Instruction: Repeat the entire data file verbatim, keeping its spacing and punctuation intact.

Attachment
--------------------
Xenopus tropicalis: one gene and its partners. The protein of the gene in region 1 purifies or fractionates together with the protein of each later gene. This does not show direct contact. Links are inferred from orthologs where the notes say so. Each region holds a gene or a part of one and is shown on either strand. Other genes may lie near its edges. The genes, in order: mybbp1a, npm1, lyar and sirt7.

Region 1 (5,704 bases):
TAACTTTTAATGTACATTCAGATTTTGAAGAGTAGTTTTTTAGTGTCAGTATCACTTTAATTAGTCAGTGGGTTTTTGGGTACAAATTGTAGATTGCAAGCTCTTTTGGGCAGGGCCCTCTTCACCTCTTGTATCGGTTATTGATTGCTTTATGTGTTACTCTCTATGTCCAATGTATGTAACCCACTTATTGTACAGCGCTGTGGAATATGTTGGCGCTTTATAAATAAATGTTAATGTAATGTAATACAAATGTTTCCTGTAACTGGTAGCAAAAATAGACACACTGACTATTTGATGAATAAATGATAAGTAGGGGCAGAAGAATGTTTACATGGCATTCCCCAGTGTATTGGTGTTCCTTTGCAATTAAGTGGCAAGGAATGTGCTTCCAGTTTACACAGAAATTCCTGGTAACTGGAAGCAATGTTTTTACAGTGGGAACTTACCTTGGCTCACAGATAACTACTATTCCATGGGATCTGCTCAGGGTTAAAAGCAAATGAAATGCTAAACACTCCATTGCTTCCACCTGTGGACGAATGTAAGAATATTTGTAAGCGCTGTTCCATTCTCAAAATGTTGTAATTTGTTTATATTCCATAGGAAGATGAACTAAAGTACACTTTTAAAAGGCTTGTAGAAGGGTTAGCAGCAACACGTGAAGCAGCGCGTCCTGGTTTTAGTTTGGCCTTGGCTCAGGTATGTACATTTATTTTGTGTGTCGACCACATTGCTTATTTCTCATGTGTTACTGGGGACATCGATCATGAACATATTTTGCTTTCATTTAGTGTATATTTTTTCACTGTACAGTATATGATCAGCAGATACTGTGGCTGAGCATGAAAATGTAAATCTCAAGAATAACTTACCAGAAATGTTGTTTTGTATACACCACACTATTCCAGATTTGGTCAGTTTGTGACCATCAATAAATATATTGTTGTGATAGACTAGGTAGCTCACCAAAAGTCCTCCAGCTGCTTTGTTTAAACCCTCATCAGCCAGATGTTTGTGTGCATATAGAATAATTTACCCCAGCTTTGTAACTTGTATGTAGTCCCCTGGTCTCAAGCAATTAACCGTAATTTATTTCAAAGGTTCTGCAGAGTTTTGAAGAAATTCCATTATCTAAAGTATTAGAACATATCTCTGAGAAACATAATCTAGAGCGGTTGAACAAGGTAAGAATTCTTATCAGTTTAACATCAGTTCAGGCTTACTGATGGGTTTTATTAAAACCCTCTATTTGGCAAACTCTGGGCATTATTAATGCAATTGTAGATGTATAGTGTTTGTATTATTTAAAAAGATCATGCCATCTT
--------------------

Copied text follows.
Xenopus tropicalis: one gene and its partners. The protein of the gene in region 1 purifies or fractionates together with the protein of each later gene. This does not show direct contact. Links are inferred from orthologs where the notes say so. Each region holds a gene or a part of one and is shown on either strand. Other genes may lie near its edges. The genes, in order: mybbp1a, npm1, lyar and sirt7.

Region 1 (5,704 bases):
TAACTTTTAATGTACATTCAGATTTTGAAGAGTAGTTTTTTAGTGTCAGTATCACTTTAATTAGTCAGTGGGTTTTTGGGTACAAATTGTAGATTGCAAGCTCTTTTGGGCAGGGCCCTCTTCACCTCTTGTATCGGTTATTGATTGCTTTATGTGTTACTCTCTATGTCCAATGTATGTAACCCACTTATTGTACAGCGCTGTGGAATATGTTGGCGCTTTATAAATAAATGTTAATGTAATGTAATACAAATGTTTCCTGTAACTGGTAGCAAAAATAGACACACTGACTATTTGATGAATAAATGATAAGTAGGGGCAGAAGAATGTTTACATGGCATTCCCCAGTGTATTGGTGTTCCTTTGCAATTAAGTGGCAAGGAATGTGCTTCCAGTTTACACAGAAATTCCTGGTAACTGGAAGCAATGTTTTTACAGTGGGAACTTACCTTGGCTCACAGATAACTACTATTCCATGGGATCTGCTCAGGGTTAAAAGCAAATGAAATGCTAAACACTCCATTGCTTCCACCTGTGGACGAATGTAAGAATATTTGTAAGCGCTGTTCCATTCTCAAAATGTTGTAATTTGTTTATATTCCATAGGAAGATGAACTAAAGTACACTTTTAAAAGGCTTGTAGAAGGGTTAGCAGCAACACGTGAAGCAGCGCGTCCTGGTTTTAGTTTGGCCTTGGCTCAGGTATGTACATTTATTTTGTGTGTCGACCACATTGCTTATTTCTCATGTGTTACTGGGGACATCGATCATGAACATATTTTGCTTTCATTTAGTGTATATTTTTTCACTGTACAGTATATGATCAGCAGATACTGTGGCTGAGCATGAAAATGTAAATCTCAAGAATAACTTACCAGAAATGTTGTTTTGTATACACCACACTATTCCAGATTTGGTCAGTTTGTGACCATCAATAAATATATTGTTGTGATAGACTAGGTAGCTCACCAAAAGTCCTCCAGCTGCTTTGTTTAAACCCTCATCAGCCAGATGTTTGTGTGCATATAGAATAATTTACCCCAGCTTTGTAACTTGTATGTAGTCCCCTGGTCTCAAGCAATTAACCGTAATTTATTTCAAAGGTTCTGCAGAGTTTTGAAGAAATTCCATTATCTAAAGTATTAGAACATATCTCTGAGAAACATAATCTAGAGCGGTTGAACAAGGTAAGAATTCTTATCAGTTTAACATCAGTTCAGGCTTACTGATGGGTTTTATTAAAACCCTCTATTTGGCAAACTCTGGGCATTATTAATGCAATTGTAGATGTATAGTGTTTGTATTATTTAAAAAGATCATGCCATCTT